Once the will is admitted, certified copies of the will and the order admitting it to probate can be recorded in other counties to prove title to the property located there.
If the decedent died without a will, a person can apply for a judgment declaring who the decedent's qualified heirs are and the share of the estate each of them is entitled to.
When a decedent dies, his debts create a general statutory lien against all nonexempt property in his estate. Thus, the ownership interest in decedent's property that immediately vests with the estate's devisees and heirs remains subject to the debts of the estate. To pay these debts and discharge this lien, the estate's devisees and heirs can use a specific probate procedure. Probate law allows an estate with debts to go through an administration, which provides several benefits that are not typically available to most debtors.
First, an administration allows the person appointed to administer the estate—the personal representative—to contest the validity of a creditor's claim against a decedent, which a devisee or heir would not normally have standing to do.
Second, an administration can prematurely cut off the rights of most unsecured creditors by requiring them to present their claims shortly after the decedent's death—within 120 days after receiving notice from the personal representative—or else have their claims barred.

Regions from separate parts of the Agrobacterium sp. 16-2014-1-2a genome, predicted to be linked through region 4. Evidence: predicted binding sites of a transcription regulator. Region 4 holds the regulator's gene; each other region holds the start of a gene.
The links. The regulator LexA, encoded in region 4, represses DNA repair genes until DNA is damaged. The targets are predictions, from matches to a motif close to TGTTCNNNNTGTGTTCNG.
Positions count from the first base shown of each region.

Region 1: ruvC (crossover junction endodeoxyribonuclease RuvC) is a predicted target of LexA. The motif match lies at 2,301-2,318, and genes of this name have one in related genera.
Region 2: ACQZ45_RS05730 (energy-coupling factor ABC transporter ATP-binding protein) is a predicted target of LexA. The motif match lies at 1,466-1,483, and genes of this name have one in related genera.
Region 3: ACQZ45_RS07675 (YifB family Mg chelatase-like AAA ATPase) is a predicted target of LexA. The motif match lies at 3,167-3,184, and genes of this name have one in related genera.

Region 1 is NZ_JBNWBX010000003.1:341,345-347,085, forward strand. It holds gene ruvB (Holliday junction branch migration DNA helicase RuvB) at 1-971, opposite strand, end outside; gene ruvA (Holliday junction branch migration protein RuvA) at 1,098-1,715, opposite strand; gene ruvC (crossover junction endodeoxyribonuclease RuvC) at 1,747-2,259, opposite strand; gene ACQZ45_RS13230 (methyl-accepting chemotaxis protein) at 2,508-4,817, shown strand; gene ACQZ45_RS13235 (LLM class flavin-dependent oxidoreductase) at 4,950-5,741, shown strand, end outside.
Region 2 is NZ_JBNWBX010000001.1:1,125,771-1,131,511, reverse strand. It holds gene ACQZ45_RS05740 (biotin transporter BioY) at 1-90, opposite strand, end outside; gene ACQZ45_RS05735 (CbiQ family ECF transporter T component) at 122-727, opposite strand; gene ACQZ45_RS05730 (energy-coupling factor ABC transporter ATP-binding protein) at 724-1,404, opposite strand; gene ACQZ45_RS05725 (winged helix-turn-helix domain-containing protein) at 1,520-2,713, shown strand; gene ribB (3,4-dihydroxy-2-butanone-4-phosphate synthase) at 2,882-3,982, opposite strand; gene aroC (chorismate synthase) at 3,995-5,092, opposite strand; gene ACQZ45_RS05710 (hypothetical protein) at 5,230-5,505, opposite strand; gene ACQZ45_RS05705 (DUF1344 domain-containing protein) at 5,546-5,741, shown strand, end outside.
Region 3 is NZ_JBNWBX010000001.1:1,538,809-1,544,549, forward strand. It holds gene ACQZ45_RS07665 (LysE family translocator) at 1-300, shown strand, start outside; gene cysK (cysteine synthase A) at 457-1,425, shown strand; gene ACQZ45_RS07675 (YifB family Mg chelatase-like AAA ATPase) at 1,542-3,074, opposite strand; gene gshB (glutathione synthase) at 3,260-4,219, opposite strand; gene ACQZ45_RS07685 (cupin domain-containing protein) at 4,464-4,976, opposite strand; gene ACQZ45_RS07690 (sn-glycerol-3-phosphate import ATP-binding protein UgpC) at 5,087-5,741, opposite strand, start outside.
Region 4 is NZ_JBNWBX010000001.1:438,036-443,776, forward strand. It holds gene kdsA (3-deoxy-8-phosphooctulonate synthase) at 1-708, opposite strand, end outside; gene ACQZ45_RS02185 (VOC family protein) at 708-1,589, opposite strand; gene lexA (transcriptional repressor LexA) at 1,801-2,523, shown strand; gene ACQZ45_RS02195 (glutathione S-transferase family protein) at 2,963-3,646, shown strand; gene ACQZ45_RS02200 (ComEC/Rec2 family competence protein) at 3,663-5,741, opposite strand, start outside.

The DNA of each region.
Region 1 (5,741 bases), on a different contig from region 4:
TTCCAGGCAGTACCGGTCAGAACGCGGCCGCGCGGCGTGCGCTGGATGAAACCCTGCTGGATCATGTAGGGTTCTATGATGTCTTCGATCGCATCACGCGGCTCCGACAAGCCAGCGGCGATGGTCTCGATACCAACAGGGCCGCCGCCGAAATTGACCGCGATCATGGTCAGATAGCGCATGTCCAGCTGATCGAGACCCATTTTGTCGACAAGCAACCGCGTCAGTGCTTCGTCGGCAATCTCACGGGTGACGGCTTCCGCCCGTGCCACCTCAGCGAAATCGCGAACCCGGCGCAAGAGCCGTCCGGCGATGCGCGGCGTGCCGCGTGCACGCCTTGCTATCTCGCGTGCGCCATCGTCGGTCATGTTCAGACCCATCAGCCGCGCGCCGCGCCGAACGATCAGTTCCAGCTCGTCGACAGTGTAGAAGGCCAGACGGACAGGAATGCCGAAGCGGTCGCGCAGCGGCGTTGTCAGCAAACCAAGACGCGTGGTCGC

Third, the personal representative can ensure that the appropriate assets are being used to pay the decedent's debts. If a decedent dies intestate or dies with a will that does not address how debts should be paid, the Estates Code sets out the order in which estate property should be used to pay the decedent's debts. Thus, certain inheritances or devises may be protected from creditor claims if the debts must be satisfied out of other property first.
Reason Three (3): To collect, secure & distribute property.
When a decedent dies with probate assets, no one generally has legal authority to automatically access, possess, or distribute those assets. Even if a person was given a power of attorney over the decedent's property during her life, that power of attorney becomes null and void upon her death. This makes the collection of the decedent's property difficult because those in possession of the property are unlikely to give it to someone else without proof of authority (particularly if the custodian is a corporate entity, like a bank).
By opening an administration, the personal representative is issued letters testamentary or letters of administration from the court clerk that can be presented to those in possession of the decedent's property as proof of the personal representative's superior right to possess it. Once the property is collected, secured, and used to pay off any debts the decedent owed, the personal representative will distribute any remaining property to those entitled to it.
When a decedent dies with only nonprobate assets, the need for probate primarily depends on whether the decedent died with any debt. If a decedent with only nonprobate assets dies with some debt, probate procedures may be advisable because of the debtor protections that probate affords.